Skip to main content

Roundtable Seminar

Introduction

The Valente Center Undergraduate Roundtable Seminar on Great Books includes 12 to 15 highly motivated students and four professors. Each faculty member lends a different form of expertise to the study of important books of recognized importance and value that enrich student understanding of the arts, history, literature, business, politics and life in general. The seminar is a three-credit course that meets every week. The books chosen are ones that the faculty members do not already know and that do not come from their fields of expertise. Because of this, the seminar has no teacher in the conventional sense; students and faculty members read and learn together, and it is the student participants who lead the discussion.

Valente Seminar FAQs

Have questions about how the Roundtable Seminars work?

Read FAQ

Spring 2021
"Black"

Roundtable Seminar 2020-2021 Black Lives, Black Voices: Intersectional Perspectives on Racial Justice

The Valente Center Undergraduate Roundtable Seminar is a three-credit course in which a small group of dedicated students meets every week with five members of the faculty, representing different disciplines, to read and discuss challenging books of recognized importance and value.  The books are ones that the faculty members do not already know and that do not come from their field of expertise.  This way the seminar has no "teacher" in the usual sense.  Students and faculty members read and learn together, and it is the student participants who lead the discussion.

Our focus in this Valente Center Roundtable Seminar on Racial Justice will be on selected works of fiction, non-fiction, and film representing Black lives and Black voices.  Materials for the seminar may also include excerpts from tv series, music, and other cultural products.  Our goal will be to explore how the issue of "race" and racial justice in contemporary culture intersects with issues concerning ethnicity, gender, law, politics, citizenship, immigration, and environmental justice. Participants, including both students, staff, and faculty members, will come together weekly to read and discuss works that engage with the current crisis of racial justice, and also place the crisis within the context of earlier public debates about these interlinked issues.
 
In this course, students will develop or build on emerging presentation and reading and analysis skills through engagement with the texts and the corresponding assignments. Classroom methods will include discussion, student presentations, a midterm, and a reflection paper at semester's end.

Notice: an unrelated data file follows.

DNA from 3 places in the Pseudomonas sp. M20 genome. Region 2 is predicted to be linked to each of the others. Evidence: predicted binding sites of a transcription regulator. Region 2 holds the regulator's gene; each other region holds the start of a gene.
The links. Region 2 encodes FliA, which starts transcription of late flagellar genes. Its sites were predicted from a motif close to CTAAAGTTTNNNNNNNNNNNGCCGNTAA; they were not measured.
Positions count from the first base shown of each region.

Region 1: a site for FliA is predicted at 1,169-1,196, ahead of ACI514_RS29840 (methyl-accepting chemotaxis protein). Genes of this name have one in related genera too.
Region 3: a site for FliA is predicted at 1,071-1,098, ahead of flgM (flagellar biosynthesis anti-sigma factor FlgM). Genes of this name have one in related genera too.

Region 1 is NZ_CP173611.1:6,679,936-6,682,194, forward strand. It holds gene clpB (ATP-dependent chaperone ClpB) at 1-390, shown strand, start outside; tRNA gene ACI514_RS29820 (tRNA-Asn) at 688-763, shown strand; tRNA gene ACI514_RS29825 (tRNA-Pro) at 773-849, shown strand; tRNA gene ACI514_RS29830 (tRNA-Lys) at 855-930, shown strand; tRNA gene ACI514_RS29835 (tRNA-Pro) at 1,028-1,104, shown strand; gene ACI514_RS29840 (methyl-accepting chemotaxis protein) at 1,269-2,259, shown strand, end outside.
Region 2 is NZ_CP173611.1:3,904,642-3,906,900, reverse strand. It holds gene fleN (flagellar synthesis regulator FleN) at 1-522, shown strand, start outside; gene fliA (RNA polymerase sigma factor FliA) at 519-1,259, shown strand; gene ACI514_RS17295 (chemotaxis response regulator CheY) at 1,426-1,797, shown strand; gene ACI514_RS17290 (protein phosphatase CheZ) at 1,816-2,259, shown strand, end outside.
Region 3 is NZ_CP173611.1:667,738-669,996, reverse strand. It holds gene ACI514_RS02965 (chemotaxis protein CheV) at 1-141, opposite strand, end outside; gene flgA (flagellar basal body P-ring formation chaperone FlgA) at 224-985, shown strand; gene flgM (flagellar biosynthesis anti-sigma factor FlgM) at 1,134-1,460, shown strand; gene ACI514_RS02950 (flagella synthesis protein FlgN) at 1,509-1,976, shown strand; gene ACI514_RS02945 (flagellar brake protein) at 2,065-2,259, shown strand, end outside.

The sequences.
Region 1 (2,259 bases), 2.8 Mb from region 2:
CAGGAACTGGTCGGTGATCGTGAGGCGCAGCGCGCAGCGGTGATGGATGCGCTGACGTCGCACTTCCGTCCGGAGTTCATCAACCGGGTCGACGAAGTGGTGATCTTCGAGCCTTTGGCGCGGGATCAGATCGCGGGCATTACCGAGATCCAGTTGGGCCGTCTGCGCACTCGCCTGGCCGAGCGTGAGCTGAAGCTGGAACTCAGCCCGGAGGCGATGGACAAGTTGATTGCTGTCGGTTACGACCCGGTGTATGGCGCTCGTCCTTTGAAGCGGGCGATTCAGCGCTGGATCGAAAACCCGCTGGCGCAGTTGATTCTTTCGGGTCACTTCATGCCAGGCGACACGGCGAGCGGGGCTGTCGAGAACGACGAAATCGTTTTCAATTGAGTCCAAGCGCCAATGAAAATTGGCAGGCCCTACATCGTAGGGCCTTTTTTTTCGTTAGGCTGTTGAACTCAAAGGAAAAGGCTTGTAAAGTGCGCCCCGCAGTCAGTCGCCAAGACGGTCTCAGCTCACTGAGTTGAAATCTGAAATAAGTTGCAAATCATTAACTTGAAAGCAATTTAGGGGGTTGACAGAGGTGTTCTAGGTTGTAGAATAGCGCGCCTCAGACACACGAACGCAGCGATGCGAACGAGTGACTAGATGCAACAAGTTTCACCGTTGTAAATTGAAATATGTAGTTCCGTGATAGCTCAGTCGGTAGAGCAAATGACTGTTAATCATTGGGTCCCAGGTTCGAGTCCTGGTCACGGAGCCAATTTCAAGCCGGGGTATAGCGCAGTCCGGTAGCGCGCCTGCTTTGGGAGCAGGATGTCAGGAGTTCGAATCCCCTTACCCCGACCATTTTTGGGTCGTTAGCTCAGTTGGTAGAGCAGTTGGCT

The seminar meets on Tuesdays between 11am and 1.50pm (block 10) through zoom. The Valente Center covers the cost of all books as well any other activities as selected by students and faculty.

How to apply:

Send a brief statement to the Valente Center - between 400 to 500 words - explaining why you want to participate, a copy of your Degree Works Summary (available on Workday)

Email Now

Spring Session 2020
"Roundtable"

Roundtable Seminar 2019 - 2020

Faculty: Ernesto Schirmacher (Department of Mathematics), Johannes Eijmberts (Department of Global Studies), Ralph Pennel (Department of English and Media Studies), Katie Leahy (Bentley University Library)

How to Get Filthy Rich in Rising Asia by Moshin Hamid

The White Tiger by Aravind Adiga

How do we measure success? Is it accumulated wealth? Is it emotional well-being and happiness? This course will broadly investigate the corruptibility or incorruptibility of the human spirit when the influences of cultures that prioritize pursuits of financial and cultural capital press upon us in nearly all social, personal and professional contexts. We will examine these themes in a variety of ways through a wide range of media, including two novels, films, podcasts and other literatures that explore the concerns expressed by the themes and their greater interpersonal and sociopolitical impacts. In this course, students will develop or build on emerging presentation and reading and analysis skills through engagement with the texts and the corresponding assignments. Classroom methods will include discussion, student presentations, a midterm, and a reflection paper at semester’s end.

Grades for the seminar are based on participation, a reflection paper and a final research paper. The seminar meeting time is Wednesdays from 11:00 a.m. to 1:50 p.m. The Valente Center provides lunch and covers the cost of all books as well as the cost of trips to local cultural events and dinners as selected by students and faculty.

Contact:

Johannes Eijmberts
Director of Valente Roundtable
Office Adamian 247, extension 2585    

Email

Archive: Past Seminars 2015 - 2018  

View Past Seminars